In a small internal audit department, the challenges can be addressed through flexible planning, process disciplines that keep everyone on track, and tools available to CAEs of small groups. For example, flexibility can be applied during internal audit risk assessments, in duration and style of internal audit projects, and in documentation and communications. In process discipline, internal auditors should focus on what is important to accomplish and eliminate the unnecessary, strive to automate repetitive tasks, and leverage checklists and lessons learned to continually improve. 

Many tools and resources are available to internal audit groups of all sizes and maturity levels, thanks to The IIA, the internet, and peer networks. There also are many technology solutions that can help ease the administrative needs of small departments by facilitating standard workflows, approval/review processes, and action plan follow-up. Having a robust system can be a key source for demonstrating compliance with several of the standards.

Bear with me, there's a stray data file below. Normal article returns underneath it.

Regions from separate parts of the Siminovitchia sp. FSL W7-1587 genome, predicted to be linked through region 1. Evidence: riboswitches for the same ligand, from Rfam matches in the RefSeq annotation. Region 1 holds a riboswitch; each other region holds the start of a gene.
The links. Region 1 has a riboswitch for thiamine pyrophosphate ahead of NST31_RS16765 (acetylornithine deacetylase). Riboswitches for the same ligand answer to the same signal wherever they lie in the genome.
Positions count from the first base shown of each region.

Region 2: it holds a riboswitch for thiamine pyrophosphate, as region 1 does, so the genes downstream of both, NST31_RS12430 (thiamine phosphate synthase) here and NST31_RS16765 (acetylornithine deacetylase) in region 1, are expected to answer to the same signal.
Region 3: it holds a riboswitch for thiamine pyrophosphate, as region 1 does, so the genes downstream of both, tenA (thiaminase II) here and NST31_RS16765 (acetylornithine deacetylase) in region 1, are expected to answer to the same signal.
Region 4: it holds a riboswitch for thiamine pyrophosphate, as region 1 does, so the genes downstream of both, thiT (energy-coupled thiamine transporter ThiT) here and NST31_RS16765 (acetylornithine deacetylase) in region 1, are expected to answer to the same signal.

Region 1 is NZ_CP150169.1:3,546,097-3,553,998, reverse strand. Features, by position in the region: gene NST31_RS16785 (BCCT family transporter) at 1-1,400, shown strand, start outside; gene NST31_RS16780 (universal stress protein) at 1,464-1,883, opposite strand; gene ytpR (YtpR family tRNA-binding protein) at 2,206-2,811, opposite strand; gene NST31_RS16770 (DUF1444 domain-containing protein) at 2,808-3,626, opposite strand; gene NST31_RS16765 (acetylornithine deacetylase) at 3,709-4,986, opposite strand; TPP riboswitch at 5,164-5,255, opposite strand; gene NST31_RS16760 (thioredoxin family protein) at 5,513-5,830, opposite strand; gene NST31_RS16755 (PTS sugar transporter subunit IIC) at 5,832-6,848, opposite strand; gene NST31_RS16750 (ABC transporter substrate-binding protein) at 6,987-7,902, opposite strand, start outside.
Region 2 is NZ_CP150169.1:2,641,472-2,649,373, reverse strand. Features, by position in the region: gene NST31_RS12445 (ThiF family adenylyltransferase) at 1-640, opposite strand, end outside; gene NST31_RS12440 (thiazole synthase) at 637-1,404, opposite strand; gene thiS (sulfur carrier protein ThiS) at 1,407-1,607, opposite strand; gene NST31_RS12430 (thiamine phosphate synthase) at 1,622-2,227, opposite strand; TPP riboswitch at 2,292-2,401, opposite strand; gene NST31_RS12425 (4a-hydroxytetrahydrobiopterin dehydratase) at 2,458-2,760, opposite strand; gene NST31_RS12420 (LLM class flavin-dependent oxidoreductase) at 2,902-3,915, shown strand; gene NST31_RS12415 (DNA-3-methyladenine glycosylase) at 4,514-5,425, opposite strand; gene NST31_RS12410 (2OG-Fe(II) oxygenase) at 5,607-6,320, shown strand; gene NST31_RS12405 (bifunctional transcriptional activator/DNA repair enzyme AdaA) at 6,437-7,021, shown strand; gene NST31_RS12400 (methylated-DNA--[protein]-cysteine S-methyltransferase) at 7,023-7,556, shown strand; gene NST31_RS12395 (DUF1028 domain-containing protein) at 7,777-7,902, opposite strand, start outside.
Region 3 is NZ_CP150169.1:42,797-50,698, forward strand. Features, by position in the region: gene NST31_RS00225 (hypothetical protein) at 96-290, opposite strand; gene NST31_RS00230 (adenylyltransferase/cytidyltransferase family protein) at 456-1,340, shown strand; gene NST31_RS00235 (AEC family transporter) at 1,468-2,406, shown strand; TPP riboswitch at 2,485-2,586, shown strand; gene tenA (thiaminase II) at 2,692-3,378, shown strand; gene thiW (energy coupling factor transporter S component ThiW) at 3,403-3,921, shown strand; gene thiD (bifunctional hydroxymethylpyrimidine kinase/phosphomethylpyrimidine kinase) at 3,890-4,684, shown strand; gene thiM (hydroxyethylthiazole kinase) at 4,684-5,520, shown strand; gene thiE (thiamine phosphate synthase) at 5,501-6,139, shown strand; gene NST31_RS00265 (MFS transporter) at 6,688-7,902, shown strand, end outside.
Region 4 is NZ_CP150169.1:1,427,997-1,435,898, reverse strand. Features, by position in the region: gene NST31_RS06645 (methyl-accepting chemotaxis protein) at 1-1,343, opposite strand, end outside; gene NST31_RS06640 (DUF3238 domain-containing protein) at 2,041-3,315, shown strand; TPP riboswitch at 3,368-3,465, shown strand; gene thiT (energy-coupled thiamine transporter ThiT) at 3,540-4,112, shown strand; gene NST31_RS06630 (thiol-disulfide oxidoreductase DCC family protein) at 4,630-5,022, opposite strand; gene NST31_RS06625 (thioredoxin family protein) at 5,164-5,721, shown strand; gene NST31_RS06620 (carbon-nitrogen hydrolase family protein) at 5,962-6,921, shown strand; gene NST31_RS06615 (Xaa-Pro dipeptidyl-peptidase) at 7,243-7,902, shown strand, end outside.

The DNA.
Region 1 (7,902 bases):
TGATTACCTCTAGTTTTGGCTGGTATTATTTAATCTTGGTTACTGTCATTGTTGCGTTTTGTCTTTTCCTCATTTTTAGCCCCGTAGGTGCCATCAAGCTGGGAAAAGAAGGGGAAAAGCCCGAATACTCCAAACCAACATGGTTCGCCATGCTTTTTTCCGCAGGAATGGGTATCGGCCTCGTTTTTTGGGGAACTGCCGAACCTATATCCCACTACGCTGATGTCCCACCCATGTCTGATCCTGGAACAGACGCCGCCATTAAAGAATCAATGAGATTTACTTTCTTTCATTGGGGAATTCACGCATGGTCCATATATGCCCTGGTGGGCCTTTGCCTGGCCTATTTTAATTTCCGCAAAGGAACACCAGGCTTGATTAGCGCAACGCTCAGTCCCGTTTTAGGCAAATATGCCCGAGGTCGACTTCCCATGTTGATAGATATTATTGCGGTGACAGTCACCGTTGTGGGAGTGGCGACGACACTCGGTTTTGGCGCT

Anderson and Dahle are co-authors of Applying the International Professional Practices Framework, 4th Ed., published by the Internal Audit Foundation.​

Urton Anderson
Andrew Dahle
Alice Mariano
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About the Authors

 

 

Urton AndersonUrton Anderson<p>​Urton Anderson, PHD, CIA, CRMA, CCEP, is an EY Professor and Director of the Von Allme School of Accountancy at The University of Kentucky in Lexington.​</p><style> p.p1 { line-height:9.0px; font:8.0px 'Interstate Light'; } span.s1 { font:8.0px Interstate; letter-spacing:-0.1px; } span.s2 { letter-spacing:0.1px; } </style>https://iaonline.theiia.org/authors/Pages/Urton-Anderson.aspx

 

 

Andrew DahleAndrew Dahle<p></p> <p>Andrew Dahle, CIA, CPA, CFE, CISA, is a partner in PricewaterhouseCoopers’ Risk Advisory Services in Chicago.​</p>https://iaonline.theiia.org/authors/Pages/Andrew-Dahle.aspx

 

 

Alice MarianoAlice Mariano<p></p> <p>Alice Mariano, CIA, CPA, CPCU, is director of internal audit for North Carolina Farm Bureau Mutual Insurance Co. in Raleigh.​</p>https://iaonline.theiia.org/authors/Pages/Alice-Mariano.aspx